Ukraine Naftogaz Executive Cooperating In US Probe Of Giuliani


(RFE/RL) — U.S. Federal prosecutors are planning to interview Andrew Favorov, an executive of Ukrainian state-owned Naftogaz oil and gas conglomerate, as part of an investigation into the business dealings of Rudy Giuliani and two of his Soviet-born business associates.

A lawyer for Favorov confirmed to AP on November 19 that the dual Ukrainian-U.S. citizen is scheduled to meet voluntarily with prosecutors.

Favorov has since November 2018 headed the integrated gas division of Naftogaz, responsible for natural-gas production, and the wholesale and retail sale of gas.

The lawyer, Lanny Breuer, declined to say when or where Favorov would be interviewed.

The Justice Department is investigating Giuliani, President Donald Trump’s personal attorney, for possible campaign finance violations and a failure to register as a foreign agent as part of its probe.

Giuliani’s close associates, Lev Parnas and Igor Fruman, have been indicted on charges federal campaign finance violations, conspiracy, making false statement, and falsification of records.

They and Giuliani have been involved in backchannel meetings with current and former Ukrainian officials regarding investigations into former Vice President Joe Biden, his son Hunter, and Democratic party activities in the 2016 presidential election.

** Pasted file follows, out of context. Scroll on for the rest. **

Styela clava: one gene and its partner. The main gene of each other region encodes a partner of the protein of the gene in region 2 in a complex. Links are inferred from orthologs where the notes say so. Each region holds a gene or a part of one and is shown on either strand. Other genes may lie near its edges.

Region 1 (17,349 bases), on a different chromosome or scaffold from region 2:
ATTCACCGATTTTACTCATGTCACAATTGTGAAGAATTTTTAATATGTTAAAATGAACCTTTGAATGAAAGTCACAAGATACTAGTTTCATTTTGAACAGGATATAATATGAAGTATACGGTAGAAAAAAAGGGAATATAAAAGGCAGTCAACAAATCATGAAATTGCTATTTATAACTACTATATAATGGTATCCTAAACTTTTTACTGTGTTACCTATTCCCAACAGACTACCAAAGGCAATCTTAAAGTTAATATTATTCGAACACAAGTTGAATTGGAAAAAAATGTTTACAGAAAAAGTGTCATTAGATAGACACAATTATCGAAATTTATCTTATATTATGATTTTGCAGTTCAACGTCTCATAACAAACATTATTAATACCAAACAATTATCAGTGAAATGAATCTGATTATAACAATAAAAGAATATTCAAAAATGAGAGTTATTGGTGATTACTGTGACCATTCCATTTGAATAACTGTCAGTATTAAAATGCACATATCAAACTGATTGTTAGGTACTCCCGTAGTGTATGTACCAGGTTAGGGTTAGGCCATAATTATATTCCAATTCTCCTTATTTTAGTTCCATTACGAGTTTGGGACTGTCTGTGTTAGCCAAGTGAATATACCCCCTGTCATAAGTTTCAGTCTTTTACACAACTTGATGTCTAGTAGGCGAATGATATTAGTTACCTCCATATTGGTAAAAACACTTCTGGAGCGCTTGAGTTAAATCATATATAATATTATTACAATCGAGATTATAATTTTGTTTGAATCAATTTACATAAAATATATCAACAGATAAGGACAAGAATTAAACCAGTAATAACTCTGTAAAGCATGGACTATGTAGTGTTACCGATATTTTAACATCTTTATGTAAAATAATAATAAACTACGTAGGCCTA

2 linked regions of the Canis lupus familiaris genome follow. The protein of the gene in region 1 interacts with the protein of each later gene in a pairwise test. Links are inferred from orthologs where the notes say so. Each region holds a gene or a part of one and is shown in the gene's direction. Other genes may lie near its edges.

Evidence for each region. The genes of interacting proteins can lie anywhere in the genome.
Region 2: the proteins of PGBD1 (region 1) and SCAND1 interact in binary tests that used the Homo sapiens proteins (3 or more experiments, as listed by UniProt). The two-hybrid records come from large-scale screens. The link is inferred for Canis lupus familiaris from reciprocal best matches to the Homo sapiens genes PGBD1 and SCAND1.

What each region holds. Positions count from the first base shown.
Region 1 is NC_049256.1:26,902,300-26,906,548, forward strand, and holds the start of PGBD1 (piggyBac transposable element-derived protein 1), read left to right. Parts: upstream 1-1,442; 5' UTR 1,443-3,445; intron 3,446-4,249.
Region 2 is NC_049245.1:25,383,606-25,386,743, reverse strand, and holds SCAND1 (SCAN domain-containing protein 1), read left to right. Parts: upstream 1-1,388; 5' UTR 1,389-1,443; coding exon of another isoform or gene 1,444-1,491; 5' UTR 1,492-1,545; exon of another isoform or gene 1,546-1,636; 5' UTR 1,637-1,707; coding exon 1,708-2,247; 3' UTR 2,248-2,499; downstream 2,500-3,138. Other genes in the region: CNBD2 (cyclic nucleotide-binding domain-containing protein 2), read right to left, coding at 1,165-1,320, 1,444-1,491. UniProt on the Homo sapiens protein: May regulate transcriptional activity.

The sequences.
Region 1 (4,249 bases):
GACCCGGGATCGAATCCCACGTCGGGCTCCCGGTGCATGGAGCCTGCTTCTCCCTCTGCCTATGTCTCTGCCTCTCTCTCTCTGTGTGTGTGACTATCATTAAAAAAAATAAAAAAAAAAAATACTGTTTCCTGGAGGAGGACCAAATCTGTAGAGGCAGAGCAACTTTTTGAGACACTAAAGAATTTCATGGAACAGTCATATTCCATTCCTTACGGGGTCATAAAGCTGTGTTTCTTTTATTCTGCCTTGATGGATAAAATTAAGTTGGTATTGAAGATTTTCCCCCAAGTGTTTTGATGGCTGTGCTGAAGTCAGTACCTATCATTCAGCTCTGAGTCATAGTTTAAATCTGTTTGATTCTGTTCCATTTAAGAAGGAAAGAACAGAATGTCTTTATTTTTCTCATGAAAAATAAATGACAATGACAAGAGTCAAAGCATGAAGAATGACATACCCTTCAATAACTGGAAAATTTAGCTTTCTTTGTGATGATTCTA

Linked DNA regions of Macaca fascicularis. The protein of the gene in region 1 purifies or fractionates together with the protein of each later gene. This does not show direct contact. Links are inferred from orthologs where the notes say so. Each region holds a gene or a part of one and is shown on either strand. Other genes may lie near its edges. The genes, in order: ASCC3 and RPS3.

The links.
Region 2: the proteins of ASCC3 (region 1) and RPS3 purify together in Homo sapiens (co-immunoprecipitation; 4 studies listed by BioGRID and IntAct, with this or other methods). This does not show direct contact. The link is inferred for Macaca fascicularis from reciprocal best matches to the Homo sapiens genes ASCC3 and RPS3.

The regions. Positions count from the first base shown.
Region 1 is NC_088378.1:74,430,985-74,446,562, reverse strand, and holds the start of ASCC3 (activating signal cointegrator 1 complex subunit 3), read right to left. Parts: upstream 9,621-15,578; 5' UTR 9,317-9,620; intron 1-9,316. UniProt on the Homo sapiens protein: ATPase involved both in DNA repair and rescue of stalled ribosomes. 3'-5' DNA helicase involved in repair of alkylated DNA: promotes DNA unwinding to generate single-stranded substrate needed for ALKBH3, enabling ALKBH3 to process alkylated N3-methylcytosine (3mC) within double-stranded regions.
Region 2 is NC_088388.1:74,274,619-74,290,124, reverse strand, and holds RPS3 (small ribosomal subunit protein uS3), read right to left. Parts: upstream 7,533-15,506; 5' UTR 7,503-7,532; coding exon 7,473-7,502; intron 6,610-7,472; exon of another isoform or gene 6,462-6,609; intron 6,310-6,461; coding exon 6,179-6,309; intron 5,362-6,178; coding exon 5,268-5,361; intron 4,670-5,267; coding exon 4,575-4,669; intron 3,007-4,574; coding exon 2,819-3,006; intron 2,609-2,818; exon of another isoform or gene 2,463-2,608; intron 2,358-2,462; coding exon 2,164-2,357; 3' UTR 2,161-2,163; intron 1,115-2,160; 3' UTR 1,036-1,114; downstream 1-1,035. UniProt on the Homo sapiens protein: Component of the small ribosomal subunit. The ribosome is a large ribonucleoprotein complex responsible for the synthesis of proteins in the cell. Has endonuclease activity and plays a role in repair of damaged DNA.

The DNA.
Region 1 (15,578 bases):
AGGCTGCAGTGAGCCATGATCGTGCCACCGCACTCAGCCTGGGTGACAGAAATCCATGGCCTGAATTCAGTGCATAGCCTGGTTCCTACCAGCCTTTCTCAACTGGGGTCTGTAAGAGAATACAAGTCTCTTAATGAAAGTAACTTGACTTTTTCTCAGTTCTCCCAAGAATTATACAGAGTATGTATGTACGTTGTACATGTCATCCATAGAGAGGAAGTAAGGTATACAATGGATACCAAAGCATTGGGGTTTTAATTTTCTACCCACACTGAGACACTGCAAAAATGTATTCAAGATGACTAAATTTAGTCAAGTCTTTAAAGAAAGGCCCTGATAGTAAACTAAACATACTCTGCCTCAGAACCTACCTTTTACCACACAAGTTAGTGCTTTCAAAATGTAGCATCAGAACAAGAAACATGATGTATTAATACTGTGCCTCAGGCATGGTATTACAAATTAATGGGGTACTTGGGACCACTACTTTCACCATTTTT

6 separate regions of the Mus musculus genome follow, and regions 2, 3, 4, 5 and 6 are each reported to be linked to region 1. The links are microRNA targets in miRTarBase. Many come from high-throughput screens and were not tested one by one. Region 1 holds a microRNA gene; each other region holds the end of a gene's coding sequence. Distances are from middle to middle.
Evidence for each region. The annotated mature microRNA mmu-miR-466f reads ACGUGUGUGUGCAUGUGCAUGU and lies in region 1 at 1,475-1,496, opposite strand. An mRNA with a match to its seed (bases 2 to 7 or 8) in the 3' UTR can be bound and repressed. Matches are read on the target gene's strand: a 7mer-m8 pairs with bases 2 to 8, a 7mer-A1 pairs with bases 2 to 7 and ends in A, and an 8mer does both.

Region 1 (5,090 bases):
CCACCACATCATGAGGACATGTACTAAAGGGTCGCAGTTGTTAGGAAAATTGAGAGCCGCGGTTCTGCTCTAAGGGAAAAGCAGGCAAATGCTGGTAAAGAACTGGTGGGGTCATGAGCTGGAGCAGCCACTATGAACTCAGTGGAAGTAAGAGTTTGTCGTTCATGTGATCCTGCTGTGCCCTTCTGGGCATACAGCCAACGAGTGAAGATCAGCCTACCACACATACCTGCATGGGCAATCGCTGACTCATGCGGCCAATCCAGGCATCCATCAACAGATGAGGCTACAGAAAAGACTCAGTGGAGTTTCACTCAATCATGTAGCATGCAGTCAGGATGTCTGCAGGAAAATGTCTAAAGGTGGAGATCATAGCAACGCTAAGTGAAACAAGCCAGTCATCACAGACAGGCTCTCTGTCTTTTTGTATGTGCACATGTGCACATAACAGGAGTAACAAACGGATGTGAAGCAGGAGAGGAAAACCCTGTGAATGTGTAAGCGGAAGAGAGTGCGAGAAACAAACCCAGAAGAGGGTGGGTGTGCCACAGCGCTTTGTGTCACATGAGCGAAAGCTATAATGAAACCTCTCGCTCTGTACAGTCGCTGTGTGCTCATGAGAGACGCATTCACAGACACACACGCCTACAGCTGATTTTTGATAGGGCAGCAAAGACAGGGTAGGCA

In March, Parnas and Fruman approached Favorov at an energy conference in Texas to offer a partnership in a venture to export U.S. liquified gas to Ukraine.

They also discussed the possibility of Favorov replacing his ultimate superior, Naftogaz CEO Andriy Kobolyev.

Giuliani has denied taking part in the two suspects’ efforts to seal a gas deal in Ukraine.

Before joining Naftogaz, Favorov was a managing partner and director of Energy Resources of Ukraine. A graduate of Georgetown University in Washington, Favorov was in 2010-2014 the former commercial director of the DTEK energy holding owned by billionaire Rinat Akhmetov.


RFE/RL journalists report the news in 21 countries where a free press is banned by the government or not fully established.

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